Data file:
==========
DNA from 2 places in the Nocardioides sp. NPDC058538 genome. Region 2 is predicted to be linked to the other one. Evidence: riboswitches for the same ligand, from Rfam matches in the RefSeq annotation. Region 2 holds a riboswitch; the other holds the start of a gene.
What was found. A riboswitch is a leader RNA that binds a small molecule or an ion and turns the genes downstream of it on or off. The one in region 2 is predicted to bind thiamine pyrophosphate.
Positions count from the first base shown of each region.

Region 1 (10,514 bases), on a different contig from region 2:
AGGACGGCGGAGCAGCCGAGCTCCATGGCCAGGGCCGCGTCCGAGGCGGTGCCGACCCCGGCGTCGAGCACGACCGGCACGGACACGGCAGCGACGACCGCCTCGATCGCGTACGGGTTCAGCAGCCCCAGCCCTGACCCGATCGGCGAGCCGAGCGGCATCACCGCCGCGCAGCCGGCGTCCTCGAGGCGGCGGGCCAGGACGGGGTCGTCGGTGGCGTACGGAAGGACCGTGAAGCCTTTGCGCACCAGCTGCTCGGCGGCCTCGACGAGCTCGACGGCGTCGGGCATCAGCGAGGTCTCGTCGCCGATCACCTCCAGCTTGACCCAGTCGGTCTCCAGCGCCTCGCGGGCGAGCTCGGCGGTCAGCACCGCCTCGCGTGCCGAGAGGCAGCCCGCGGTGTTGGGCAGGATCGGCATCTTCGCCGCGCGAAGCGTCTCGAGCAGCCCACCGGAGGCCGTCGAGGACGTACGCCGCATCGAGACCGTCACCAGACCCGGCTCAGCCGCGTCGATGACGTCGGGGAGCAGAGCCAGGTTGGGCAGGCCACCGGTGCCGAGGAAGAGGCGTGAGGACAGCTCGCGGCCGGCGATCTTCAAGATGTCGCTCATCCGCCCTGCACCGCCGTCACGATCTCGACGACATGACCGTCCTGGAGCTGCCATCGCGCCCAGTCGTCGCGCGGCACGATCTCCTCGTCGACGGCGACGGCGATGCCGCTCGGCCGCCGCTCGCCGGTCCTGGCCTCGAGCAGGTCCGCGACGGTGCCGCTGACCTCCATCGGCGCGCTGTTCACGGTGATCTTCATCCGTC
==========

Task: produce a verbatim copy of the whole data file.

DNA from 2 places in the Nocardioides sp. NPDC058538 genome. Region 2 is predicted to be linked to the other one. Evidence: riboswitches for the same ligand, from Rfam matches in the RefSeq annotation. Region 2 holds a riboswitch; the other holds the start of a gene.
What was found. A riboswitch is a leader RNA that binds a small molecule or an ion and turns the genes downstream of it on or off. The one in region 2 is predicted to bind thiamine pyrophosphate.
Positions count from the first base shown of each region.

Region 1 (10,514 bases), on a different contig from region 2:
AGGACGGCGGAGCAGCCGAGCTCCATGGCCAGGGCCGCGTCCGAGGCGGTGCCGACCCCGGCGTCGAGCACGACCGGCACGGACACGGCAGCGACGACCGCCTCGATCGCGTACGGGTTCAGCAGCCCCAGCCCTGACCCGATCGGCGAGCCGAGCGGCATCACCGCCGCGCAGCCGGCGTCCTCGAGGCGGCGGGCCAGGACGGGGTCGTCGGTGGCGTACGGAAGGACCGTGAAGCCTTTGCGCACCAGCTGCTCGGCGGCCTCGACGAGCTCGACGGCGTCGGGCATCAGCGAGGTCTCGTCGCCGATCACCTCCAGCTTGACCCAGTCGGTCTCCAGCGCCTCGCGGGCGAGCTCGGCGGTCAGCACCGCCTCGCGTGCCGAGAGGCAGCCCGCGGTGTTGGGCAGGATCGGCATCTTCGCCGCGCGAAGCGTCTCGAGCAGCCCACCGGAGGCCGTCGAGGACGTACGCCGCATCGAGACCGTCACCAGACCCGGCTCAGCCGCGTCGATGACGTCGGGGAGCAGAGCCAGGTTGGGCAGGCCACCGGTGCCGAGGAAGAGGCGTGAGGACAGCTCGCGGCCGGCGATCTTCAAGATGTCGCTCATCCGCCCTGCACCGCCGTCACGATCTCGACGACATGACCGTCCTGGAGCTGCCATCGCGCCCAGTCGTCGCGCGGCACGATCTCCTCGTCGACGGCGACGGCGATGCCGCTCGGCCGCCGCTCGCCGGTCCTGGCCTCGAGCAGGTCCGCGACGGTGCCGCTGACCTCCATCGGCGCGCTGTTCACGGTGATCTTCATCCGTC